FIU students launch a video game with SkyJoy

Photo by Mykl Roventine, via flickr

Christian Portilla / Contributing Writer

While most students merely manage their classes and extracurriculars, a group of undergraduates and alumni figured out how to shoot a red panda out of a cannon in a video game they designed and programmed that is making its national debut in April.

The Super Kid Cannon developers, which drew inspirations from classics like Sonic and Donkey Kong, decided to give the game a vertical progression rather than a traditional horizontal format because of the way people hold and use their phones. Most screens also display and present content vertically.

Super Kid Cannon is the first vertical launcher video game for iOS, Android, Windows and Amazon devices.

“We wanted to give people a game that would be fun and easy to play,” said George Francis, a recent public relations FIU grad who served as the team’s marketing director.

The students worked with SkyJoy Interactive, a multi-million dollar software development company based out of Brickell that is focused on casual and social games in the mobile market, specifically aimed at iOS and Android.

Edward Alvarez and Karim Blanche, both majoring in information technology, worked on the game’s development with Francis and another alum.

Blanche, who started out as a quality assurance intern and now works in coding and developing, said the process was a learning experience.

“We’re a tight-nit group,” Blanche said. “We can communicate effectively and we have learned from each others knowledge.”

Francis said the team wanted to go with a unique character for Super Kid Cannon, so they chose the red panda – a reddish-brown furred animal, slightly larger than a house cat, native to the eastern Himalayas and southwestern China.

Habitat loss, fragmentation, poaching and inbreeding depression presently threaten the red panda’s existence.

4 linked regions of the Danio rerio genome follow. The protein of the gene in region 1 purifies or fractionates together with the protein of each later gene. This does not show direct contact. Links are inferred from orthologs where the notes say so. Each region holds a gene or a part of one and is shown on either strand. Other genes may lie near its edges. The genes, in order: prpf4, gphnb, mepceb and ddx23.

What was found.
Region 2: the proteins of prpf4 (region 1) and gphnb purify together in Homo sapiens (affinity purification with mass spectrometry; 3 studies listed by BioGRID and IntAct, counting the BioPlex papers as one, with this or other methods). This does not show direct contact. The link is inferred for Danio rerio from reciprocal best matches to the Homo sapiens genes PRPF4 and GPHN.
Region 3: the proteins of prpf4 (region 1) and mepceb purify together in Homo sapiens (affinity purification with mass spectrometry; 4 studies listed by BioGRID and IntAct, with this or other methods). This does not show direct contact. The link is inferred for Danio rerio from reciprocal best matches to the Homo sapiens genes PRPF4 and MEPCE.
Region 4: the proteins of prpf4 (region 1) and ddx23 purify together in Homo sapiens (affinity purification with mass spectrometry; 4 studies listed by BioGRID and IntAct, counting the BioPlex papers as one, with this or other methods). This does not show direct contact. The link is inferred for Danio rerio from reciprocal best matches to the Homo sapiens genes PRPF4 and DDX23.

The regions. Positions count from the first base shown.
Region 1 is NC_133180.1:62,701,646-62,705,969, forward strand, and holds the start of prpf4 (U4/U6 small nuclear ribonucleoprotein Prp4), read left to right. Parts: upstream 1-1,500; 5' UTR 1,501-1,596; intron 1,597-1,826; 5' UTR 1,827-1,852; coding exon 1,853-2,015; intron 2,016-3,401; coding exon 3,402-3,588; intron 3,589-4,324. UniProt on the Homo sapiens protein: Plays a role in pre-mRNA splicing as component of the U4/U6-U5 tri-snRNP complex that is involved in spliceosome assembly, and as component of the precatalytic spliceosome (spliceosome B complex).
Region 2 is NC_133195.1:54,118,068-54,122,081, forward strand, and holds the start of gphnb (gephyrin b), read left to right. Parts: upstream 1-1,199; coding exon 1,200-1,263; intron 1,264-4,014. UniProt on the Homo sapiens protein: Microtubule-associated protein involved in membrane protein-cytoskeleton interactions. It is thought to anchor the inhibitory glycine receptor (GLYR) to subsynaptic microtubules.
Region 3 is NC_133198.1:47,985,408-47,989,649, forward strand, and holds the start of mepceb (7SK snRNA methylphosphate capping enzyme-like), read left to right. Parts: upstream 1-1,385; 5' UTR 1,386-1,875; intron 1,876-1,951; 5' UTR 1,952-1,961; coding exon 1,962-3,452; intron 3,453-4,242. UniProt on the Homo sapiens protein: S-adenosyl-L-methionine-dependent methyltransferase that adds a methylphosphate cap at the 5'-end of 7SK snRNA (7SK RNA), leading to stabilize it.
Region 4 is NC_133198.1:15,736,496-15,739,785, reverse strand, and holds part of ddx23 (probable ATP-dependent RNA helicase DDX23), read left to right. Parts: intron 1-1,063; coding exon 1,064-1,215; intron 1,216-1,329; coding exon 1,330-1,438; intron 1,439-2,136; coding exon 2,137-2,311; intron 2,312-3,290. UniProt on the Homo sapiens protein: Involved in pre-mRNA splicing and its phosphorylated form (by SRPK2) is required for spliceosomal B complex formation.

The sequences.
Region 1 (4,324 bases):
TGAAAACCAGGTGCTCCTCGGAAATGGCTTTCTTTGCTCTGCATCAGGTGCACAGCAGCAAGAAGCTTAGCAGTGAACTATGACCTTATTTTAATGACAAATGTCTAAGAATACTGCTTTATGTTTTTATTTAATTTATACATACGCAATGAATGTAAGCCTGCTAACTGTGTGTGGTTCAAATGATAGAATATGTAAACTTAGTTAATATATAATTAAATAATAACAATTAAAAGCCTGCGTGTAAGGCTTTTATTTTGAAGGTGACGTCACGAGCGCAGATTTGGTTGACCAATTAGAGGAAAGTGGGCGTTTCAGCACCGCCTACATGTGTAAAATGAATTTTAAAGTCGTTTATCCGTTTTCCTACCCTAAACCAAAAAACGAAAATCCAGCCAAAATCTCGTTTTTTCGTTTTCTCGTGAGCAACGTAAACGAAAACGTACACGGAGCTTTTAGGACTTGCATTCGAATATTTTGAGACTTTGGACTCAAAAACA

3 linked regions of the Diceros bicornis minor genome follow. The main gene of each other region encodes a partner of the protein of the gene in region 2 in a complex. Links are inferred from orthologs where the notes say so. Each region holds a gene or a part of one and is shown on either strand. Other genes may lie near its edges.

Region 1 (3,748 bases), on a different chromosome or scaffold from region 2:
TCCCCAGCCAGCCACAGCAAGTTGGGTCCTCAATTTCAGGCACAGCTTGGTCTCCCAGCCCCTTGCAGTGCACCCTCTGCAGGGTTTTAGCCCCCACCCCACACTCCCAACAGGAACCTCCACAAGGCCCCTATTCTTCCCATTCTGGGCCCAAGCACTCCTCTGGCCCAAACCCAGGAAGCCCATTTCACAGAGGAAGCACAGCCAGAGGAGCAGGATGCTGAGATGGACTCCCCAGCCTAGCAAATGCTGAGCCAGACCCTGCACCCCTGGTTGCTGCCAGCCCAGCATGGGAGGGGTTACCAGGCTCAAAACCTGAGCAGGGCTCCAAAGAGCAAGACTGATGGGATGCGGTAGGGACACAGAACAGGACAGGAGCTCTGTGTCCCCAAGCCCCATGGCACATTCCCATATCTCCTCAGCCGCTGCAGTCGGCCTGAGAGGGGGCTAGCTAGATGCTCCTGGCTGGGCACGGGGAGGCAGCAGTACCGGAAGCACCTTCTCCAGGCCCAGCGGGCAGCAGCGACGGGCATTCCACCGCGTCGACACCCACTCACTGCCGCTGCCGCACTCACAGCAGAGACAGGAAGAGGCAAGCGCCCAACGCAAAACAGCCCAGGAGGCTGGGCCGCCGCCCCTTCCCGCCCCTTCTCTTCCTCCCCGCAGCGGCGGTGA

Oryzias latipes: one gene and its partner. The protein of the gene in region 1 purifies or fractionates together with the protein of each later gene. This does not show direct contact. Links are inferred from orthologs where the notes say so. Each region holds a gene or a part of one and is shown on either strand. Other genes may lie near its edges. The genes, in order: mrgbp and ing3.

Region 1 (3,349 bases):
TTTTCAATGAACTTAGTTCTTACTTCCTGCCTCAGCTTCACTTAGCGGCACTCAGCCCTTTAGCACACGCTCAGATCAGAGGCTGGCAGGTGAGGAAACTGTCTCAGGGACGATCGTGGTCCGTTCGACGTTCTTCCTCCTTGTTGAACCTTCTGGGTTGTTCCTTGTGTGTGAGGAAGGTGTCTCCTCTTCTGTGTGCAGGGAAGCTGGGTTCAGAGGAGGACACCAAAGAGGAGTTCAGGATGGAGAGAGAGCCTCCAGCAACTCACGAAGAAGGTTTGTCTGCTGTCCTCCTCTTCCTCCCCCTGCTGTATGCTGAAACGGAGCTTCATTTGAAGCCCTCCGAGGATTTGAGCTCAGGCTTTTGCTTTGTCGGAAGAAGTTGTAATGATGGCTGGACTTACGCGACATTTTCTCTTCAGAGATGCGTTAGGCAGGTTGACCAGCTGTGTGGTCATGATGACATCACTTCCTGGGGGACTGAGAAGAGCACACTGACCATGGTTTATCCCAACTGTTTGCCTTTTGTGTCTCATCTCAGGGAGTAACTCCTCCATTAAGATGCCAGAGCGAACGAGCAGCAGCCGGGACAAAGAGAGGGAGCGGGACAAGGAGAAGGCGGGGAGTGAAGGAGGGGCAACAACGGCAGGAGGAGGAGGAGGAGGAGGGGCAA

“Most people don’t know what a red panda is, so we thought it would be fun to use that animal. We just thought it’s an amazing animal and also just to bring awareness,” Francis said.

Kahn, who is the arch nemesis of Super Kid Cannon, is a snow leopard –– the  natural predator of the red panda and also an endangered species.

The objective of the game is to save Princess Justine, who was named after the CEO’s wife’s cousin, from the evil snow leopard Kahn, whose name was inspired from the team Star Trek fanatics.

“The cool thing about the game is there is logical and natural progression. It’s not like angry birds where the levels get harder for no reason,” Francis said. “ It gives the gamer the idea that ‘hey, I’m actually advancing here.’”

Super Kid Cannon was released in New Zealand earlier in February, and is expected to be released the first week of April in the U.S.

The game will be available for free for download and the in-game purchases will be for costume additions that change the character’s appearance.

With SkyJoy’s venture, Blanche said the company is a prime example of Miami’s expanding market and emerging tech.

“It’s a good place for tech industries to develop. It’s fertile ground,” Blanche said. “Even though we’re not the biggest market, we have the best opportunity.”

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